Common by all respects, 1962 Franklin half dollars were made in vast quantities to fill an ever-growing need for circulating silver coins. With silver prices climbing, bullion hoarders descended on dimes, quarters, and half dollars, removing them from circulation and putting stress on the nation’s supply of circulating coinage.
More than 45 million Franklin halves were made, and many were quickly pulled from the channels of commerce. While this resulted in a coin shortage during the time, what it means for coin collectors today is that there are plenty of high-grade Franklin halves (and other silver coins of the era) available.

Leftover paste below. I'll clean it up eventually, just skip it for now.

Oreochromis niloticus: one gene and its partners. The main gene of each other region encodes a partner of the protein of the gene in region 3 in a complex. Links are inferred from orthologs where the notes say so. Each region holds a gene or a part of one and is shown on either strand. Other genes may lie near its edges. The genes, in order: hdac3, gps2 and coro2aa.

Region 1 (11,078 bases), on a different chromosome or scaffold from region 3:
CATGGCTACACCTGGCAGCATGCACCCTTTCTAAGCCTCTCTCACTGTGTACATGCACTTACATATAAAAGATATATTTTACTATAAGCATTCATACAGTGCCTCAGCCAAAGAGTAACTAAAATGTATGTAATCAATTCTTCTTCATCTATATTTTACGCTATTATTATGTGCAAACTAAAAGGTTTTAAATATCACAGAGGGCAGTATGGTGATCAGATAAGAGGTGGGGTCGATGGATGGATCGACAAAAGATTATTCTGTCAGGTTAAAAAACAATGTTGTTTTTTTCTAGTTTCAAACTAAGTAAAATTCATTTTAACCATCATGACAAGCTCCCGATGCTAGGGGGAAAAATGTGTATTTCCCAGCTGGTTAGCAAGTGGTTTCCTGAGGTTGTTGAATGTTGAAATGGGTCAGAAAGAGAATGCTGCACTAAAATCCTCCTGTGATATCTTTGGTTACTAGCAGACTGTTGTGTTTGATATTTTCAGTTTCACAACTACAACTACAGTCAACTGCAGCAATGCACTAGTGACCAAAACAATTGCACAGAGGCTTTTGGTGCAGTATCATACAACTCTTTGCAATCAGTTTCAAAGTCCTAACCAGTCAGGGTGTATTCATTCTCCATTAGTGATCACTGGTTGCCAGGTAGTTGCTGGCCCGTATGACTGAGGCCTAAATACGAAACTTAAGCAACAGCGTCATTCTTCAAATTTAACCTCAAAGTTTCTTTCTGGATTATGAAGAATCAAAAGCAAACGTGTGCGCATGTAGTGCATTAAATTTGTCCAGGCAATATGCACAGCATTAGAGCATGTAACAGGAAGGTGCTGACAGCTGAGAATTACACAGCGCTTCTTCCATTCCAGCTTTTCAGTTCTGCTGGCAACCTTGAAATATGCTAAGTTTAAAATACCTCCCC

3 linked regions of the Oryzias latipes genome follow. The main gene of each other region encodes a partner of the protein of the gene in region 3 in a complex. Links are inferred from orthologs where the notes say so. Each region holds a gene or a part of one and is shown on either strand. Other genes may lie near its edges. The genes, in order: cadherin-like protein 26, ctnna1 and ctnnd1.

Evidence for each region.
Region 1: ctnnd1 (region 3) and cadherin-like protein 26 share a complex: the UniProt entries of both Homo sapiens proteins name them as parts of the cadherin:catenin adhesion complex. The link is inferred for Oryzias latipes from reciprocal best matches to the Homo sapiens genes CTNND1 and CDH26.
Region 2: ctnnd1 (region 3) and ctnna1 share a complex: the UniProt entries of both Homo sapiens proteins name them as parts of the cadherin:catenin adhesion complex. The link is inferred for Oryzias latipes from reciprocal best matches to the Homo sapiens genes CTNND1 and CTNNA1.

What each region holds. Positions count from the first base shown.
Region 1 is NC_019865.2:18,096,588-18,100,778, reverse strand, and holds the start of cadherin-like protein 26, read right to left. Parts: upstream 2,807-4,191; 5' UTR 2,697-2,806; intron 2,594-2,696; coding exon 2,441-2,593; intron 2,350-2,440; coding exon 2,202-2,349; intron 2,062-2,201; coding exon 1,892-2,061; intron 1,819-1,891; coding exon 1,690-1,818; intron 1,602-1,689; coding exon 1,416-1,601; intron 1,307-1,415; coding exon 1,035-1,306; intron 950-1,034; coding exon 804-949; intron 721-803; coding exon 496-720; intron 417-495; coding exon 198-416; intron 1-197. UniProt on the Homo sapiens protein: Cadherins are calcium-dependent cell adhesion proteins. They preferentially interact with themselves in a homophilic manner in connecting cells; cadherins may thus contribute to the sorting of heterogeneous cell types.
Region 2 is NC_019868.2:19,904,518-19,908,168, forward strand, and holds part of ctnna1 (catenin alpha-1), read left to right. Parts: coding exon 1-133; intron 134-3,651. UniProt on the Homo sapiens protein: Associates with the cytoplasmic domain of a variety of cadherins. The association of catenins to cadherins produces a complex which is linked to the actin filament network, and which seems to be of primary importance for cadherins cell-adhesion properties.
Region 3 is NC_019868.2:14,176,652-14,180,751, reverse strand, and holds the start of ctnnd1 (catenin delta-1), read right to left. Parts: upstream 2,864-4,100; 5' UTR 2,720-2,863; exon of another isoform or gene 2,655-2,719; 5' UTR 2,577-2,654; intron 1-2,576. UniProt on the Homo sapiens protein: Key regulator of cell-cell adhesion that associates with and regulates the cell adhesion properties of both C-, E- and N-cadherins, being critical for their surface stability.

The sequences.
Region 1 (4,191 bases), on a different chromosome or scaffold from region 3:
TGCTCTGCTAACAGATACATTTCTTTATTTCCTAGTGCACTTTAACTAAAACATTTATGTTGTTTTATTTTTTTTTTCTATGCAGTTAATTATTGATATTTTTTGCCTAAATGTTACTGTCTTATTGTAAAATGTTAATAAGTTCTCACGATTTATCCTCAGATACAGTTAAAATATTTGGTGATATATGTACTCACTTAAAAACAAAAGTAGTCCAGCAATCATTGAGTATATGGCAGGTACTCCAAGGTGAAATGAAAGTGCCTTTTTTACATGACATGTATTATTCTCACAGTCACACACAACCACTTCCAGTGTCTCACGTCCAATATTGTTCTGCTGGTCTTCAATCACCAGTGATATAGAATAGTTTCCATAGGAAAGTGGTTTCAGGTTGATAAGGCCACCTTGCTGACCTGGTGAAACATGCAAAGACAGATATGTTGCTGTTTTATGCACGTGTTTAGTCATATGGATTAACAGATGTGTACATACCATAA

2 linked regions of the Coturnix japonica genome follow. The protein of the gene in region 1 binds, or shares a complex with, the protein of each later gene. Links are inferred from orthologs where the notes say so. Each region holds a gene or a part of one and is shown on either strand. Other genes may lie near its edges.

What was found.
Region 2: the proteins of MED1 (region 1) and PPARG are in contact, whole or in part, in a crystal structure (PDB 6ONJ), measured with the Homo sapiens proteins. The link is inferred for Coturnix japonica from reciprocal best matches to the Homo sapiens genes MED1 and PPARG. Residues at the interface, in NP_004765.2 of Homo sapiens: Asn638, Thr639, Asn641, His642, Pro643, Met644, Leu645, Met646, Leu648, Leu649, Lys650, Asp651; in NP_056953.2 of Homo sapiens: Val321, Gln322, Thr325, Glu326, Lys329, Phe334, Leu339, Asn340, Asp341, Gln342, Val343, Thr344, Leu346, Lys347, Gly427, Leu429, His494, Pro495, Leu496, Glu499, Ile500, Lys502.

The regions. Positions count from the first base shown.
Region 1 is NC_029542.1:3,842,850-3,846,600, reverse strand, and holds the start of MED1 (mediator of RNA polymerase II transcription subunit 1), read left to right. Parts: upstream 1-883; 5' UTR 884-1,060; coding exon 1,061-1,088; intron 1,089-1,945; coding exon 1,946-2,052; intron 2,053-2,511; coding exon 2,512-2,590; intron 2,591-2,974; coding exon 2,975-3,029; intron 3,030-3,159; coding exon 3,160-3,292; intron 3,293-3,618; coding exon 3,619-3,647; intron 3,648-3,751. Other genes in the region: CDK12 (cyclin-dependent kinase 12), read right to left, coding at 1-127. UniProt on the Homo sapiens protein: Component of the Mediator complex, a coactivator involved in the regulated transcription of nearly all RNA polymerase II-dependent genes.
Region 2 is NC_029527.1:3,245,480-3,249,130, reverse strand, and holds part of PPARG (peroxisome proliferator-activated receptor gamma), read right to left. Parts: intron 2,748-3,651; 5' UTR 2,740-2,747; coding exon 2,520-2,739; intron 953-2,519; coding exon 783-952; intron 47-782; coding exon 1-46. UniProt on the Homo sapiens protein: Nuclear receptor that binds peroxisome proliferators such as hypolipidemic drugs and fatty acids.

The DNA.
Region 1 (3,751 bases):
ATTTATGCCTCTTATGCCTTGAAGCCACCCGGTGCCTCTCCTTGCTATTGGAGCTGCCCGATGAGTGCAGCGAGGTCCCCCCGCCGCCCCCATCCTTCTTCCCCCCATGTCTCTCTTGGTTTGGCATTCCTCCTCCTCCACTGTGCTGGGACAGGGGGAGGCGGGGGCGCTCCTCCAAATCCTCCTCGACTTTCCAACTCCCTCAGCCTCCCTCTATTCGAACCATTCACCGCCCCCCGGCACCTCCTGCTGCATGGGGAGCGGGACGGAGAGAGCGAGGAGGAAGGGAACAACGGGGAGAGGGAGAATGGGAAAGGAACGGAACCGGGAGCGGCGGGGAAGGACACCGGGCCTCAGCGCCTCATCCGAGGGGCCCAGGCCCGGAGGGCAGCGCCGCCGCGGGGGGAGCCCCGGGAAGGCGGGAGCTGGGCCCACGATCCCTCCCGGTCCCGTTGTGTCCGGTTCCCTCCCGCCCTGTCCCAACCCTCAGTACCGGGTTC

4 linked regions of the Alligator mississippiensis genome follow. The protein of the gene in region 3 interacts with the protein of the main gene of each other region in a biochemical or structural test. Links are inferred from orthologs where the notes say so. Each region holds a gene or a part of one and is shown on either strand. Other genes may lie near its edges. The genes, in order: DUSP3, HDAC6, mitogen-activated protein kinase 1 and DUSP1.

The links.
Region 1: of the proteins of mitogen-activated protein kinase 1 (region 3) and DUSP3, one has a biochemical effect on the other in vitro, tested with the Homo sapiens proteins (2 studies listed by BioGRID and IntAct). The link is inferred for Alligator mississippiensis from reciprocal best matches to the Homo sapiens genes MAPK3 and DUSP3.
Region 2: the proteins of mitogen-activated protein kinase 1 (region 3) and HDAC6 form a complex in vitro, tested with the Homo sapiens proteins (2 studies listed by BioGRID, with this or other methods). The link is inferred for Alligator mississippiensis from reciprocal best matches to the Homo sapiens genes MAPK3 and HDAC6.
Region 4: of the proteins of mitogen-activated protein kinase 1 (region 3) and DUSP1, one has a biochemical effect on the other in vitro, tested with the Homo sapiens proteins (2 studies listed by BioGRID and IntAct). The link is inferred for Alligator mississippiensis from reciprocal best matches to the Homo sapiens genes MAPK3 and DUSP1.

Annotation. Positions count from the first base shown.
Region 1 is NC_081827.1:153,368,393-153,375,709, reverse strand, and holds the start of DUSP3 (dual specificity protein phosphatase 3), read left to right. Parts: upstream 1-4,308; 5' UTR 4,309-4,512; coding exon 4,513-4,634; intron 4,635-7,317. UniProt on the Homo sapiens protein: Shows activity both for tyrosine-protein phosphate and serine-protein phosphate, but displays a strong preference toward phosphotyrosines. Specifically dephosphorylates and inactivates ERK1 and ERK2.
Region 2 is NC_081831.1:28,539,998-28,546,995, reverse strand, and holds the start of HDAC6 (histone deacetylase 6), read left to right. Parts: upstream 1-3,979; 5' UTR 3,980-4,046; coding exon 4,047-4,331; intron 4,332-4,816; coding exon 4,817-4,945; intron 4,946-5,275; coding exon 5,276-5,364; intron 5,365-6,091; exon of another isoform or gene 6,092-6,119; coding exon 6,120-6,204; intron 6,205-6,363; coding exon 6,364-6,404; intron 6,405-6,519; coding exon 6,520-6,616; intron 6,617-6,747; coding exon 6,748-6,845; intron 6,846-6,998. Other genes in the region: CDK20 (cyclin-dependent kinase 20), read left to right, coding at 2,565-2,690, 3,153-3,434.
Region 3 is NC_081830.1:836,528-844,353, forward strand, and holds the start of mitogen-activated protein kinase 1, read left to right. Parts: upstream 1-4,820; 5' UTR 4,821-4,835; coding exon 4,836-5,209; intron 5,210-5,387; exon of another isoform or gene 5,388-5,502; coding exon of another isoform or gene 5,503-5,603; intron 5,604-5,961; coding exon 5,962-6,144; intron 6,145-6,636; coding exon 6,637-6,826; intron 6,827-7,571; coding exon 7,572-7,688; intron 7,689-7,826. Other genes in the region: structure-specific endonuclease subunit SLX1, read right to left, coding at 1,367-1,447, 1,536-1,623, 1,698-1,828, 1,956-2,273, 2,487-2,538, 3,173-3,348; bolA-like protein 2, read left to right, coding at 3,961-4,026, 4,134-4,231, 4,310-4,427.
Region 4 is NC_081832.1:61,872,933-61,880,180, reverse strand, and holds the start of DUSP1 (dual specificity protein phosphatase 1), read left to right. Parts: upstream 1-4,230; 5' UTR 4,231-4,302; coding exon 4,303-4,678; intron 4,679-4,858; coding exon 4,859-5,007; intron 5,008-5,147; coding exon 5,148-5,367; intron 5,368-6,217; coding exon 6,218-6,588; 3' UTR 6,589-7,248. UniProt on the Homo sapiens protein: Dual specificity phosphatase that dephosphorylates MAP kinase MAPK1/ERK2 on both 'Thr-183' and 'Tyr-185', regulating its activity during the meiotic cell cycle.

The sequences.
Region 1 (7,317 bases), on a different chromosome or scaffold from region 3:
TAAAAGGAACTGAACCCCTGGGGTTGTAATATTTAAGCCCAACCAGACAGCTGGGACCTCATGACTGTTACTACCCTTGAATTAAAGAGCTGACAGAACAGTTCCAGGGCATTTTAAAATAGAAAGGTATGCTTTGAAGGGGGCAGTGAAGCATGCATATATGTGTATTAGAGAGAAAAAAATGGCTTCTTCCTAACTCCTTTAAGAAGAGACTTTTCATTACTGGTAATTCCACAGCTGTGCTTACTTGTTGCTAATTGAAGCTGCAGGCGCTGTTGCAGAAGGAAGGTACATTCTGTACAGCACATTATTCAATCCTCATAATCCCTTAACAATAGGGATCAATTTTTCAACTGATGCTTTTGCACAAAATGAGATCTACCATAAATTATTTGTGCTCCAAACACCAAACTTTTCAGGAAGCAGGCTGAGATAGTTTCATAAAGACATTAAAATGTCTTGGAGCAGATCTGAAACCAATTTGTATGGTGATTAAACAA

Here’s a breakdown of mintages and values for 1962 Franklin half dollars:
1962, 9,714,000 minted; $11
1962 proof, 3,218,019; $20
1962-D, 35,473,281; $11
*Values are for coins in a grade of Very Fine-20, unless otherwise stated.
When you buy 1962 Franklin half dollars, you may want to consider purchasing uncirculated specimens. Mint State Franklins from 1962 can generally be bought for less than $15 each and are ideal additions to any United States coin collection. With a little extra searching, you may find full bell line Franklin halves, which are well-struck examples of the coin with complete horizontal lines across the Liberty Bell (business strike Franklin halves are not typically well struck on that part of the coin).